Saturday, July 12, 2008

Doing AJAX On Devices Today

In my previous post I discussed web 2.0 in LWUIT but I didn't discuss how easy it really is. A friend brought it to my attention that most people don't know how to access a web service in Java ME or not aware of all the tools in the field.
Maybe I'm not aware of some tools too? If I missed something please point it out in the comments.

1. JSR 172 implements support for web service access on a device. I am not a fan of the SOAP/WSDL based web services, which this JSR supports. I can't recommend it because I'm not a fan of such web services and think that bringing SOAP to the device is not a bright idea (remarkably verbose protocol).

2. Web To Mobile Client in NetBeans - we use this allot (I was on the initial team to author this so I'm not objective). Some of its features are flaky (new version is a rewrite so don't blame me), I opened bugs in the NB bugtracking tool for this. It requires Netbeans, but the idea is very powerful and the use case is so simple that this alone is worth an IDE switch (did I mention I wasn't objective?).
You just define a server class in a WAR (web application) project and run the wizard (in the Java Mobile project) which will generate client side proxy code to invoke the server functionality and generate a servlet to intercept client calls. The protocol is binary and very efficient and you have the full source code for the protocol. If you need to change something (add a method to the API etc...) just rerun the wizard. There is no API involved or external jars.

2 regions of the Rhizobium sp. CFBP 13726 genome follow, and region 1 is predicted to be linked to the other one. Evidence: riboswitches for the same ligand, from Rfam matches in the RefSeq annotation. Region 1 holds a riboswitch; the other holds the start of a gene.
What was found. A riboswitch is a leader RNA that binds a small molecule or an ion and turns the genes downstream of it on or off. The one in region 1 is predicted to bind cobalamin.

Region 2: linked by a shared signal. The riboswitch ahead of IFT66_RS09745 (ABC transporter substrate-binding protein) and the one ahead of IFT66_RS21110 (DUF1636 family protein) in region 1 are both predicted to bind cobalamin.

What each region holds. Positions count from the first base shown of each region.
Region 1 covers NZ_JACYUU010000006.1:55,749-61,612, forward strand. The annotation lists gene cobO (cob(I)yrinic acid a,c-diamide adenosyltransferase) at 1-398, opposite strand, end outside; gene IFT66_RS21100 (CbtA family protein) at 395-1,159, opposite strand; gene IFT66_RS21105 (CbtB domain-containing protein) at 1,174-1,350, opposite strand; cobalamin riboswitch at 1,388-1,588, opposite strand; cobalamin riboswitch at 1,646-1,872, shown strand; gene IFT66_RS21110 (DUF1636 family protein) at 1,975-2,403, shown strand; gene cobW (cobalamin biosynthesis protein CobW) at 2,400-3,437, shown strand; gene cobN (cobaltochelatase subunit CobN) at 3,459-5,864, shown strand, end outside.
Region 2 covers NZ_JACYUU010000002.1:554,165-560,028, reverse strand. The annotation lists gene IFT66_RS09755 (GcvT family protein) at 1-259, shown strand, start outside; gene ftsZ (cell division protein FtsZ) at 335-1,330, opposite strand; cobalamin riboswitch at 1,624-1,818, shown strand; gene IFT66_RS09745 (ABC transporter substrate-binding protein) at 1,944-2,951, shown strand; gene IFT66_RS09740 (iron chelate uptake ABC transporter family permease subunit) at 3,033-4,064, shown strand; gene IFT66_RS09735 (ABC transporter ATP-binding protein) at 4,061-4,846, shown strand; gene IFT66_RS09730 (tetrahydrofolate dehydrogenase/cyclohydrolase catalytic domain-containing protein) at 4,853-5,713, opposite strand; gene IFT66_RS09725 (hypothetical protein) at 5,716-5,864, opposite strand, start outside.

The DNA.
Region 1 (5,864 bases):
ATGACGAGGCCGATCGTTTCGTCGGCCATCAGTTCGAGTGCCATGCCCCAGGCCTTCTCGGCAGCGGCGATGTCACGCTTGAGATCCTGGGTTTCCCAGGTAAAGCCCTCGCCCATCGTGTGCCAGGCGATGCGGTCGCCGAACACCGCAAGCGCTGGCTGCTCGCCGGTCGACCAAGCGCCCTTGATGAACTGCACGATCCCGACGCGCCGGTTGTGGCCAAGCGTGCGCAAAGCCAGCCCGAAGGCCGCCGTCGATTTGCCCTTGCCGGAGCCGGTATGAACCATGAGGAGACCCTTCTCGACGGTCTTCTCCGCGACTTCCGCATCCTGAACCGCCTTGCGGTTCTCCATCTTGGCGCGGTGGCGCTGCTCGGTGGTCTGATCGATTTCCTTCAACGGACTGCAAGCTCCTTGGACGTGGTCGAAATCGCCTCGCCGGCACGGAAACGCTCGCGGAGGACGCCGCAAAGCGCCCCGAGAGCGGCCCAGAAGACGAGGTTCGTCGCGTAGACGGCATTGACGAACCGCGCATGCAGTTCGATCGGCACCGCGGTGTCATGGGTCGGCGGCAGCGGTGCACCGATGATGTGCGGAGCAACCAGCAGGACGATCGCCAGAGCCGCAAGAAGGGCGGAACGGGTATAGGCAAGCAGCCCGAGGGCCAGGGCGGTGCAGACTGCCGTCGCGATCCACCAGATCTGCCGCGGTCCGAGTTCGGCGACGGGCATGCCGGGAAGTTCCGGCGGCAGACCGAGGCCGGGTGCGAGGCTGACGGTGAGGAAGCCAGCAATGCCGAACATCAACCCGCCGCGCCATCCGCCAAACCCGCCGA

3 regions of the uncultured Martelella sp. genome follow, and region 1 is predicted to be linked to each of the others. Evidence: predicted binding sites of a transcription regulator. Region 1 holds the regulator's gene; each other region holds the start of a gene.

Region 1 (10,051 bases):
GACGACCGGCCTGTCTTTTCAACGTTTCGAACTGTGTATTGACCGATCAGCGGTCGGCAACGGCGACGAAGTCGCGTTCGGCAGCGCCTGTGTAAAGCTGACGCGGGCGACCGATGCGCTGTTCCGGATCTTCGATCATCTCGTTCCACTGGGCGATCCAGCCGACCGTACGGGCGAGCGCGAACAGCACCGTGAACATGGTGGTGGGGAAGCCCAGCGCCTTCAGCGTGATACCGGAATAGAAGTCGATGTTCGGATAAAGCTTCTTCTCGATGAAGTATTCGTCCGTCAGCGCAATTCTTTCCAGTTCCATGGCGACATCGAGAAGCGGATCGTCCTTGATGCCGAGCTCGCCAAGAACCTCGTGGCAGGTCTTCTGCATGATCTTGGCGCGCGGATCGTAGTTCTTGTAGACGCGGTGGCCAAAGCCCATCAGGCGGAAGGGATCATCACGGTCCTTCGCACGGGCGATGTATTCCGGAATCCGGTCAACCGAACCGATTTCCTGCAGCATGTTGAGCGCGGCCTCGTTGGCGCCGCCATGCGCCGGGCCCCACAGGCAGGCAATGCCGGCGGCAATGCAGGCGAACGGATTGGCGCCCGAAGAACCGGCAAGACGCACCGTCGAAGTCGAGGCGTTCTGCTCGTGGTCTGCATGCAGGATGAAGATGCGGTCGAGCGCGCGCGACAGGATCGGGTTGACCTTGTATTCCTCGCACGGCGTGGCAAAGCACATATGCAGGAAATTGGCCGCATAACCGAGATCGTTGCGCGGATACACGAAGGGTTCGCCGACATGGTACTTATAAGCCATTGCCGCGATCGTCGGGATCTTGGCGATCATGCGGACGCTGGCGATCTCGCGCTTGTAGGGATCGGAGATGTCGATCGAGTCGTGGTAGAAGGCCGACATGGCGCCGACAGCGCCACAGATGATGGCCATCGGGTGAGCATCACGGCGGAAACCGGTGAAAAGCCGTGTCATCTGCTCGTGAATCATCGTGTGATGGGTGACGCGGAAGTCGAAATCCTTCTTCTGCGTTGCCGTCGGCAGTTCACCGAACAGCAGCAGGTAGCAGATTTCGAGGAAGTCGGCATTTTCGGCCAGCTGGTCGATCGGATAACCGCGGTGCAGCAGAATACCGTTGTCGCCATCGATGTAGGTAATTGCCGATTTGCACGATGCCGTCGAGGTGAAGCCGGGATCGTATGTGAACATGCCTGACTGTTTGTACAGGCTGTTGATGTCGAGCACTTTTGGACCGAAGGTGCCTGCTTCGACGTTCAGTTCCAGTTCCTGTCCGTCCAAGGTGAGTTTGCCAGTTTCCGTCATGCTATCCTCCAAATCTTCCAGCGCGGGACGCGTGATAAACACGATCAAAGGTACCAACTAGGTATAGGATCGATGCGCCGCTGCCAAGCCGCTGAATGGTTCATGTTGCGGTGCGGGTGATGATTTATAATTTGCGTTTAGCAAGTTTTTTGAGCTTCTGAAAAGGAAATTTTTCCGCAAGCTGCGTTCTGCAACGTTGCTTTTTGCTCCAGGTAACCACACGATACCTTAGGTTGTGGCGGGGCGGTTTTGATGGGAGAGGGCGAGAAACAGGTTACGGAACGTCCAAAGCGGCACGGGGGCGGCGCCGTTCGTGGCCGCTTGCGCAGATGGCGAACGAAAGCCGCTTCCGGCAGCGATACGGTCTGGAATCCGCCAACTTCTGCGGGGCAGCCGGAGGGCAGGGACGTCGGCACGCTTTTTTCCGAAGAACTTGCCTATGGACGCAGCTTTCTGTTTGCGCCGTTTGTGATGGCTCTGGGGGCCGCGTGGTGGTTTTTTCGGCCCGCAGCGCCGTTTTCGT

This is essentially RMI for mobile development, but much more efficient. Serializing objects in this tool is where most of the issues and limitations exist, currently I am only able to work with simple structs whose fields are public (this should be fixed in the next version of NB mobility).
The documentation for anything beyond the basic features was never updated since our first version, there is very little information beyond simple demos on the web.

3. Just started playing with the mobile ajax project from the embedded commuity which is pretty sweet and geared at REST which is much better than web services (all major sites expose REST API's).
I've have some issues with Nokia S40 using this API at the moment, but this is something that is actively developed so I'm sure it will be fixed. The license is BSD so its pretty easy to embed this to anything.

1 comment:

  1. I would like to distinguish AJAX vs. Ajax, as many people suggested. AJAX is the Asyncronized Javascript and XML, which is limited to a "browser" context. While Ajax is referred to a design pattern, which is a good practice, and has existed for a long time before the XMLHttpRequest Object and the AJAX hype.